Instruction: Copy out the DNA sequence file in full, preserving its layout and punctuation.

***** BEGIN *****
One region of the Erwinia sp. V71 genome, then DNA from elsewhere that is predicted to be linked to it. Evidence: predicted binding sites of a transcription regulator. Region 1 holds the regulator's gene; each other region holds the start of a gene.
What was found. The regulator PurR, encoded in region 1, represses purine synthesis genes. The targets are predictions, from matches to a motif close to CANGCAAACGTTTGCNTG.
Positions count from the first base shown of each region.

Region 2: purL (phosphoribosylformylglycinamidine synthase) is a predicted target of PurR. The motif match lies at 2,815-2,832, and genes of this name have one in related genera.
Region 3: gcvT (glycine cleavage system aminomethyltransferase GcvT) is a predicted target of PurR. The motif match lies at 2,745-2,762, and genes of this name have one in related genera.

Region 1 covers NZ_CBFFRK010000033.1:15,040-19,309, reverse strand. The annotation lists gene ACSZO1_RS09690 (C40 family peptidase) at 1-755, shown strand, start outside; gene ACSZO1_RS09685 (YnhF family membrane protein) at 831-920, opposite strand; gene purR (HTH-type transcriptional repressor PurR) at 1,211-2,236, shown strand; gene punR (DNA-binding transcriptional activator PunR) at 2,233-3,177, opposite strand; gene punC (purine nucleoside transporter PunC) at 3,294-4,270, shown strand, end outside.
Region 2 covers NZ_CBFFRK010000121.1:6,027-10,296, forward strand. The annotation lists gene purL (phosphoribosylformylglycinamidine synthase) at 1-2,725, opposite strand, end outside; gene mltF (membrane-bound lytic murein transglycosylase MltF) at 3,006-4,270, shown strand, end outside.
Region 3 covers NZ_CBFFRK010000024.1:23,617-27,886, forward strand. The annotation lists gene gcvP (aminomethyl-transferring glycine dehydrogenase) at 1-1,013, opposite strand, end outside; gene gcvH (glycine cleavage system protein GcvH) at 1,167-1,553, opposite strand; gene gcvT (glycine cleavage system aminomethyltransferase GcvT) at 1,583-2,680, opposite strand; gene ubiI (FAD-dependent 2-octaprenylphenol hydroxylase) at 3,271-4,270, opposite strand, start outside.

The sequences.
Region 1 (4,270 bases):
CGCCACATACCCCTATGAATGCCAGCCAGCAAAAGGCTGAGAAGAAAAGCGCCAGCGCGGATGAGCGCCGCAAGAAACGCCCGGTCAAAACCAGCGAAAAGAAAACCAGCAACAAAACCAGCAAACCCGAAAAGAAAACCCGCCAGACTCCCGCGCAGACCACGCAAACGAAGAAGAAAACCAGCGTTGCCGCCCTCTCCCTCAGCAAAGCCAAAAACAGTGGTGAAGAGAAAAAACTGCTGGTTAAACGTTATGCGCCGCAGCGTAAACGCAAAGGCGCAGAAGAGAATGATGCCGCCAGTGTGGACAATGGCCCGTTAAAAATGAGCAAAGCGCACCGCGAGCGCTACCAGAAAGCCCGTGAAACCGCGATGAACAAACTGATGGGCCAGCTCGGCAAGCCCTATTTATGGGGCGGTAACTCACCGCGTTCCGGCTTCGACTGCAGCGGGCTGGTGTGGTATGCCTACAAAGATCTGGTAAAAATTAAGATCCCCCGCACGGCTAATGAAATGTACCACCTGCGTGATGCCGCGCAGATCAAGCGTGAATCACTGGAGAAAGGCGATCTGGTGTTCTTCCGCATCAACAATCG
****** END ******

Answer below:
One region of the Erwinia sp. V71 genome, then DNA from elsewhere that is predicted to be linked to it. Evidence: predicted binding sites of a transcription regulator. Region 1 holds the regulator's gene; each other region holds the start of a gene.
What was found. The regulator PurR, encoded in region 1, represses purine synthesis genes. The targets are predictions, from matches to a motif close to CANGCAAACGTTTGCNTG.
Positions count from the first base shown of each region.

Region 2: purL (phosphoribosylformylglycinamidine synthase) is a predicted target of PurR. The motif match lies at 2,815-2,832, and genes of this name have one in related genera.
Region 3: gcvT (glycine cleavage system aminomethyltransferase GcvT) is a predicted target of PurR. The motif match lies at 2,745-2,762, and genes of this name have one in related genera.

Region 1 covers NZ_CBFFRK010000033.1:15,040-19,309, reverse strand. The annotation lists gene ACSZO1_RS09690 (C40 family peptidase) at 1-755, shown strand, start outside; gene ACSZO1_RS09685 (YnhF family membrane protein) at 831-920, opposite strand; gene purR (HTH-type transcriptional repressor PurR) at 1,211-2,236, shown strand; gene punR (DNA-binding transcriptional activator PunR) at 2,233-3,177, opposite strand; gene punC (purine nucleoside transporter PunC) at 3,294-4,270, shown strand, end outside.
Region 2 covers NZ_CBFFRK010000121.1:6,027-10,296, forward strand. The annotation lists gene purL (phosphoribosylformylglycinamidine synthase) at 1-2,725, opposite strand, end outside; gene mltF (membrane-bound lytic murein transglycosylase MltF) at 3,006-4,270, shown strand, end outside.
Region 3 covers NZ_CBFFRK010000024.1:23,617-27,886, forward strand. The annotation lists gene gcvP (aminomethyl-transferring glycine dehydrogenase) at 1-1,013, opposite strand, end outside; gene gcvH (glycine cleavage system protein GcvH) at 1,167-1,553, opposite strand; gene gcvT (glycine cleavage system aminomethyltransferase GcvT) at 1,583-2,680, opposite strand; gene ubiI (FAD-dependent 2-octaprenylphenol hydroxylase) at 3,271-4,270, opposite strand, start outside.

The sequences.
Region 1 (4,270 bases):
CGCCACATACCCCTATGAATGCCAGCCAGCAAAAGGCTGAGAAGAAAAGCGCCAGCGCGGATGAGCGCCGCAAGAAACGCCCGGTCAAAACCAGCGAAAAGAAAACCAGCAACAAAACCAGCAAACCCGAAAAGAAAACCCGCCAGACTCCCGCGCAGACCACGCAAACGAAGAAGAAAACCAGCGTTGCCGCCCTCTCCCTCAGCAAAGCCAAAAACAGTGGTGAAGAGAAAAAACTGCTGGTTAAACGTTATGCGCCGCAGCGTAAACGCAAAGGCGCAGAAGAGAATGATGCCGCCAGTGTGGACAATGGCCCGTTAAAAATGAGCAAAGCGCACCGCGAGCGCTACCAGAAAGCCCGTGAAACCGCGATGAACAAACTGATGGGCCAGCTCGGCAAGCCCTATTTATGGGGCGGTAACTCACCGCGTTCCGGCTTCGACTGCAGCGGGCTGGTGTGGTATGCCTACAAAGATCTGGTAAAAATTAAGATCCCCCGCACGGCTAATGAAATGTACCACCTGCGTGATGCCGCGCAGATCAAGCGTGAATCACTGGAGAAAGGCGATCTGGTGTTCTTCCGCATCAACAATCG